Stainless steel bowls
I have gone on about these before but they are the only kind of mixing bowls you ought to consider. Light and unbreakable, you could have ten all stacked inside each other and they would take up the same room as one giant ceramic jobby. I like Dexam the best.
Long spoons and scraping spoons
The way you stop jam from ever going mouldy is to make sure you never leave even a speck of butter or a tiny crumb inside. So the thing to do is use a clean spoon to get out the jam (never a buttery knife), then you dump it on the toast or on the side of your plate or whatever.
Once I realised this I invested in a variety of jam spoons – long things with which to scoop out the jam or marmalade. I have latte spoons and spoons with a sort of swan-neck that hook over the side of the jar and then I discovered these innovative silicon spoons that are absolutely the last word in scraping out every tiny last scrap of jam or yoghurt or whatever from any pot or jar.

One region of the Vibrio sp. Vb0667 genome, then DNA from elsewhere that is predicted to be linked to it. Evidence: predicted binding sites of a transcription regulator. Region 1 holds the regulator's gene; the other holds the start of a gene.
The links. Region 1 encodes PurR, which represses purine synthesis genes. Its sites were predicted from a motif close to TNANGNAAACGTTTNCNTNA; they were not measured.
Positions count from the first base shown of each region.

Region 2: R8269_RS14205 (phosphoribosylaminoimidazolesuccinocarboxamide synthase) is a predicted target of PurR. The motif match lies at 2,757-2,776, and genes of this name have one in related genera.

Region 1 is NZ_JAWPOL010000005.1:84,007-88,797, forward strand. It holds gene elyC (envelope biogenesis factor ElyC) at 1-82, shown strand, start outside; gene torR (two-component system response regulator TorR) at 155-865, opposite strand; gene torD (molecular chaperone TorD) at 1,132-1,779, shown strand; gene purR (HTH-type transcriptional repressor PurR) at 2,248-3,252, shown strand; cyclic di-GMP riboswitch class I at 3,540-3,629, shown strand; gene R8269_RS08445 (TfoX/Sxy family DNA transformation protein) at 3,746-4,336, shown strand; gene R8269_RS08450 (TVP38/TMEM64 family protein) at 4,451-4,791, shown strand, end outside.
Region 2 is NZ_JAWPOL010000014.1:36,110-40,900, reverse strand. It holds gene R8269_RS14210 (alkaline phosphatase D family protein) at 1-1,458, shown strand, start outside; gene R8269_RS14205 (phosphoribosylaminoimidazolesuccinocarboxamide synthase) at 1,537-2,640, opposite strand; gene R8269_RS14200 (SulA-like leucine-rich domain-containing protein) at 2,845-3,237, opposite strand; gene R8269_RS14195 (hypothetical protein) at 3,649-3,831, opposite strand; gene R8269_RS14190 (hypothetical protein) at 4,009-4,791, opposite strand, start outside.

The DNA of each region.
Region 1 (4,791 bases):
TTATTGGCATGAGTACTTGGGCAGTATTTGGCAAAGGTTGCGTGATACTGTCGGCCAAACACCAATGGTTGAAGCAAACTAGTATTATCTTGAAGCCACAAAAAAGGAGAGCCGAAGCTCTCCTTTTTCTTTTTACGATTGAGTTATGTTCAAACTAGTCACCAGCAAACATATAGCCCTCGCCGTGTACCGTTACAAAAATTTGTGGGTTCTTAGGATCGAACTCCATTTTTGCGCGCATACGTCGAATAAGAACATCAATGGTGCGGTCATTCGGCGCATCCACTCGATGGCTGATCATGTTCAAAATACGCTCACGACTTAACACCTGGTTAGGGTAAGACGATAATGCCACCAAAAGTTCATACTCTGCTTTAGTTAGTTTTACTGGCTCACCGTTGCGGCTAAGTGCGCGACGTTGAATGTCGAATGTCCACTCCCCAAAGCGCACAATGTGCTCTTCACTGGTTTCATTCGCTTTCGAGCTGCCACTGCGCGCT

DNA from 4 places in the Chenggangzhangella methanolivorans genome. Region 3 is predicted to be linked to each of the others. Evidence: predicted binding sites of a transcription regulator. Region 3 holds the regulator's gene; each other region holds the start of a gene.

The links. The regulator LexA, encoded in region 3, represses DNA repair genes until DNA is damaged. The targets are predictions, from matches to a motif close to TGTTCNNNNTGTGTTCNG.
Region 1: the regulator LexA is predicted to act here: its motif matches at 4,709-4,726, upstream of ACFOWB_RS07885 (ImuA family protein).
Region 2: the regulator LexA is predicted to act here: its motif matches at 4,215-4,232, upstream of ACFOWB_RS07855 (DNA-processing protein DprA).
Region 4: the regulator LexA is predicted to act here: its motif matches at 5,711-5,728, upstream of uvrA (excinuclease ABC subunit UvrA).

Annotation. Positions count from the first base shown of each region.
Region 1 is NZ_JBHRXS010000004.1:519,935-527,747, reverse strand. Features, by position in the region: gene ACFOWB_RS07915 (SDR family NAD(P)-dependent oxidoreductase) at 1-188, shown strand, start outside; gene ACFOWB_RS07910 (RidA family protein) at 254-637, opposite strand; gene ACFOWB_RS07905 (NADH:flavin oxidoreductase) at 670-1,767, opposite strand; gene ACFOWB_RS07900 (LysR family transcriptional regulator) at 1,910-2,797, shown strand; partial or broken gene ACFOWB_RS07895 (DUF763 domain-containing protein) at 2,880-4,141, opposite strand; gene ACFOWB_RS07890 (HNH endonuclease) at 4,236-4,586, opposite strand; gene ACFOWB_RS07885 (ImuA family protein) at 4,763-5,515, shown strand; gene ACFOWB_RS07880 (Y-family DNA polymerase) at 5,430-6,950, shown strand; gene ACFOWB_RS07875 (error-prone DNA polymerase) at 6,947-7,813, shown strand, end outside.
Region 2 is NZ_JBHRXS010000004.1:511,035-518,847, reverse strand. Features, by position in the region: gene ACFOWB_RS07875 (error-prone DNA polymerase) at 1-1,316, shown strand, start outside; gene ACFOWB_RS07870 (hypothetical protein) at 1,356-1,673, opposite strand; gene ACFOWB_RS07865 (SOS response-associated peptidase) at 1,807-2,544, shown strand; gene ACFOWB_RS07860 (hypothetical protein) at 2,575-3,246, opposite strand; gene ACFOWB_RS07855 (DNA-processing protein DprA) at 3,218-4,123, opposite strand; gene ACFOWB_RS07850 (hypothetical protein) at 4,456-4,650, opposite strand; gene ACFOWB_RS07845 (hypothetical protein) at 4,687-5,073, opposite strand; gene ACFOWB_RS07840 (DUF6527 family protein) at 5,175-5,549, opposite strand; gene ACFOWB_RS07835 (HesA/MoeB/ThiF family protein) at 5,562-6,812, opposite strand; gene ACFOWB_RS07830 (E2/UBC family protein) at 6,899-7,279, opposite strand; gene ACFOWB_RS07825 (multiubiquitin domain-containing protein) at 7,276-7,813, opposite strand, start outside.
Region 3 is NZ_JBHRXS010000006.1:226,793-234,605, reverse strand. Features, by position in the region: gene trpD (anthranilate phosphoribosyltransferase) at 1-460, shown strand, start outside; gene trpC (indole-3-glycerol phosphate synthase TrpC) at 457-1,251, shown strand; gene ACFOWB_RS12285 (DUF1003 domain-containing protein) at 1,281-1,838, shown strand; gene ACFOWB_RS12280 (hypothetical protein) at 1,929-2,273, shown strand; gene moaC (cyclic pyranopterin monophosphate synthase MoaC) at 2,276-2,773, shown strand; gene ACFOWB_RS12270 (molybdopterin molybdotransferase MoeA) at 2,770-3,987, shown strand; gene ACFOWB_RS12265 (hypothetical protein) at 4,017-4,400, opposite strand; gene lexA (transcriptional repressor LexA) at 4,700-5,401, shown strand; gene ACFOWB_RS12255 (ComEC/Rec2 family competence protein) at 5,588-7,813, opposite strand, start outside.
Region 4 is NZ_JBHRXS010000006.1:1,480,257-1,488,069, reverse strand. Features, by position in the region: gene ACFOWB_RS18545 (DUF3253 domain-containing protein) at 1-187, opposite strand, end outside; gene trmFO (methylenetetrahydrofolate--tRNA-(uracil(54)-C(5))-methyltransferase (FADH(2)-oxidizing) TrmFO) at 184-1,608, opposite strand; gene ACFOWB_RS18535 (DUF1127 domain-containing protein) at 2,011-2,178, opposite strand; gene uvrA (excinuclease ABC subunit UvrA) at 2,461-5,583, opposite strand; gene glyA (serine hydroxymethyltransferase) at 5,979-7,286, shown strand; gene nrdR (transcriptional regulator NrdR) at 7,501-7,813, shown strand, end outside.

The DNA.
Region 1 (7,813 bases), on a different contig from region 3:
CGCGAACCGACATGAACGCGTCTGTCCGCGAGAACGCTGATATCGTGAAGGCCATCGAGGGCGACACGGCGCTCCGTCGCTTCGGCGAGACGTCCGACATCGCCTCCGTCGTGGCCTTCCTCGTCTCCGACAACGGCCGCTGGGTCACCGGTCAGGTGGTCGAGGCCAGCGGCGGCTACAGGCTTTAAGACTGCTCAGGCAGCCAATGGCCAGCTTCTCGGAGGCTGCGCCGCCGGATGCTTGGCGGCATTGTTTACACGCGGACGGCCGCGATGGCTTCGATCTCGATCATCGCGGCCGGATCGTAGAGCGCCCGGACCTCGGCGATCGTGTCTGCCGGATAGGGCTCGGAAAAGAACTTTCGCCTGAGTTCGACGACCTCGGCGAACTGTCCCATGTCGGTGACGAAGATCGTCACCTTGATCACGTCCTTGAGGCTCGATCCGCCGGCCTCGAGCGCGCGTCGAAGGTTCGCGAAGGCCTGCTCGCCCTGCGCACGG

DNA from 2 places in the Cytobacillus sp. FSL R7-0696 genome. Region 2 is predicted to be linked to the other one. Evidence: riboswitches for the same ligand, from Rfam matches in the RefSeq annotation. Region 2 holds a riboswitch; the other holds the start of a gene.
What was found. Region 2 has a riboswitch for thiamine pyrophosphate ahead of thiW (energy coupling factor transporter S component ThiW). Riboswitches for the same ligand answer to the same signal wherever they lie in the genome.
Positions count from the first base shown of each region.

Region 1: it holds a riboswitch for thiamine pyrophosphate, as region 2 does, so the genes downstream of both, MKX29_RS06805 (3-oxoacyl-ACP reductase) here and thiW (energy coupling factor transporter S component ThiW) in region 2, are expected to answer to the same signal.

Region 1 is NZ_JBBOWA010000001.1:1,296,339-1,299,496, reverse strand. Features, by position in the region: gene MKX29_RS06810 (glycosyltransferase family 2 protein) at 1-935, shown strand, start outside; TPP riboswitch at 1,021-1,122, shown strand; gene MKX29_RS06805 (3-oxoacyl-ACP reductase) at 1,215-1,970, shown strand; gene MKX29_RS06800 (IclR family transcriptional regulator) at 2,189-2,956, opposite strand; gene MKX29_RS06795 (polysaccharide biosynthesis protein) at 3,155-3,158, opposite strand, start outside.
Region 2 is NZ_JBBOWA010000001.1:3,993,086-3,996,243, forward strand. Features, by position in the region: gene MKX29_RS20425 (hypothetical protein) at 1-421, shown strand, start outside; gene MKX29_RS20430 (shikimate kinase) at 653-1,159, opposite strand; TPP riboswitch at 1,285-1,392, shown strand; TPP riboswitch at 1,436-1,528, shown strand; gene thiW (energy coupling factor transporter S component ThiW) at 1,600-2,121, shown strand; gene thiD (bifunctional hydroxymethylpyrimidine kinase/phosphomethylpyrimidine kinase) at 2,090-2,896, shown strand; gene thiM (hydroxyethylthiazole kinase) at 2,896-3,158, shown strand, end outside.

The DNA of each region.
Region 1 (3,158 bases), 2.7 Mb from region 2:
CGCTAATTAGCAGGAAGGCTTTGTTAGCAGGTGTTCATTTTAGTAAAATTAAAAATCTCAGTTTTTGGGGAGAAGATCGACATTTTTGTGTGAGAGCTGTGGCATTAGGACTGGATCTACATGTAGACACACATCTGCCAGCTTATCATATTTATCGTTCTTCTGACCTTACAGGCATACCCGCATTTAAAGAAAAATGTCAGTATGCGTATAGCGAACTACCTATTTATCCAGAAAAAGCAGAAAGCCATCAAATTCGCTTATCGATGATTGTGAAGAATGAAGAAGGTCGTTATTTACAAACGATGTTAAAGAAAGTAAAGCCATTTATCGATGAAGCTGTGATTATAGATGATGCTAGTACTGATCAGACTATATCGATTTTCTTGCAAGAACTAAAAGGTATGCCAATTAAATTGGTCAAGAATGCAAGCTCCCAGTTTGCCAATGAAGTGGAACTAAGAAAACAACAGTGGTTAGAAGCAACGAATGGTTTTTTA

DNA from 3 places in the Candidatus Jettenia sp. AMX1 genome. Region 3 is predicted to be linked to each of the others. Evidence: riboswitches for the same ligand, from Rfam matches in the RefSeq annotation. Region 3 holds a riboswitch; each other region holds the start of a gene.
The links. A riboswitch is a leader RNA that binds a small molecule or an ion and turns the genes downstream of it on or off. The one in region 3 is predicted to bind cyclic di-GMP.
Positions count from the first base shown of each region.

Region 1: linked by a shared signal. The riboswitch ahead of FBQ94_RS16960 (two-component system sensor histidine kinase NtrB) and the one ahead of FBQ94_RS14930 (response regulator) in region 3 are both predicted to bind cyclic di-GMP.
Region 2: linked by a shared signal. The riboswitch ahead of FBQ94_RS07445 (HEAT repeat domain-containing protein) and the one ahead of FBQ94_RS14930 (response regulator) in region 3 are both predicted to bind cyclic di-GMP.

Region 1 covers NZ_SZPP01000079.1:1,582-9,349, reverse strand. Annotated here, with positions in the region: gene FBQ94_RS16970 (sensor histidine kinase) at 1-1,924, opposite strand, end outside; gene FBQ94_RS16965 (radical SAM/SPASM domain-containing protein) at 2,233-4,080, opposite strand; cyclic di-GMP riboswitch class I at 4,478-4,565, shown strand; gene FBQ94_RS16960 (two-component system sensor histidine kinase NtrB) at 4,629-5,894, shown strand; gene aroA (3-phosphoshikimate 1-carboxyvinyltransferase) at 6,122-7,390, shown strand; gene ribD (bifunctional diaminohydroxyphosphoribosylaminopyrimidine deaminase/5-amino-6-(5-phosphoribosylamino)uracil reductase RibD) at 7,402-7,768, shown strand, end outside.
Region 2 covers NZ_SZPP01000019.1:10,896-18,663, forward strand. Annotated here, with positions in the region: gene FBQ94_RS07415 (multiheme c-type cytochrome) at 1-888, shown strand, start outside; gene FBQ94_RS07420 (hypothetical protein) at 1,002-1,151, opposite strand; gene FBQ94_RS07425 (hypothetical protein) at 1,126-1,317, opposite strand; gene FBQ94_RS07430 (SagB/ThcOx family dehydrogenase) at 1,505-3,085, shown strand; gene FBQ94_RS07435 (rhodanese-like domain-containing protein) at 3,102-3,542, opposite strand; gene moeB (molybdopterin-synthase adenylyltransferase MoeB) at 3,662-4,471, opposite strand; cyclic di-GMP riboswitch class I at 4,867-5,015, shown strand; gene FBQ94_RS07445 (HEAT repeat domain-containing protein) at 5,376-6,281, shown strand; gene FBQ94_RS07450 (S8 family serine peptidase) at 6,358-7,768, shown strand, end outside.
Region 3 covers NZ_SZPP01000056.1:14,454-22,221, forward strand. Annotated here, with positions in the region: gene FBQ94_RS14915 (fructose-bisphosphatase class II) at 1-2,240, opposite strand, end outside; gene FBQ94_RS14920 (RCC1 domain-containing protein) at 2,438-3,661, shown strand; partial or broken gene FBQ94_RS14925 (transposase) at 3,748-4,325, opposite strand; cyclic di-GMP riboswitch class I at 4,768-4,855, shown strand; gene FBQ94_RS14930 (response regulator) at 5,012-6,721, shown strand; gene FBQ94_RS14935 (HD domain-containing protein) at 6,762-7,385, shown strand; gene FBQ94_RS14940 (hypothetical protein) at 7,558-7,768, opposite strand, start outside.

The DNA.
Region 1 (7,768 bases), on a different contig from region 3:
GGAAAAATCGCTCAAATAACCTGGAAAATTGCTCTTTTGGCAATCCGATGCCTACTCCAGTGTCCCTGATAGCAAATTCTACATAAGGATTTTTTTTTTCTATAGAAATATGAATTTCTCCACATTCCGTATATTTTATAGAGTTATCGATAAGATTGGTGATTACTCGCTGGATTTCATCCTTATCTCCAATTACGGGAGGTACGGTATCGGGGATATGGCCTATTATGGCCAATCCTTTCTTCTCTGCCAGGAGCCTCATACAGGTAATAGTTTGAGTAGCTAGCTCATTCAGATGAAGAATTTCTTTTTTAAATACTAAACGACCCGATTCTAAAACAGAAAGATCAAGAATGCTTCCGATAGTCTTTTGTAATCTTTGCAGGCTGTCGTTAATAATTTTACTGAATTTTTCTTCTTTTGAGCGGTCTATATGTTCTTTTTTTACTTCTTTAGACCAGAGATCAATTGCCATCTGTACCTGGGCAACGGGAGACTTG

I have got two and they are incredibly useful for all sorts of little jobs. I am now particularly vigilant about working from the top-down of jars of anything, starting first with the stuff under the “shoulders” of the jam jar because I got really sick of it being the last, gross stuff left. Ditto with yoghurt pots, when I open one I give the whole lot a stir and start assiduously from the top down.
Am I sounding really neurotic yet.
Tiered fruit stand
This will change your life. This fruit stand means no more mouldy forgotten pear or apple at the bottom of the bowl, and you can keep the bananas, (which some believe make other fruits go over more quickly), separate. I like this one, but there are millions around.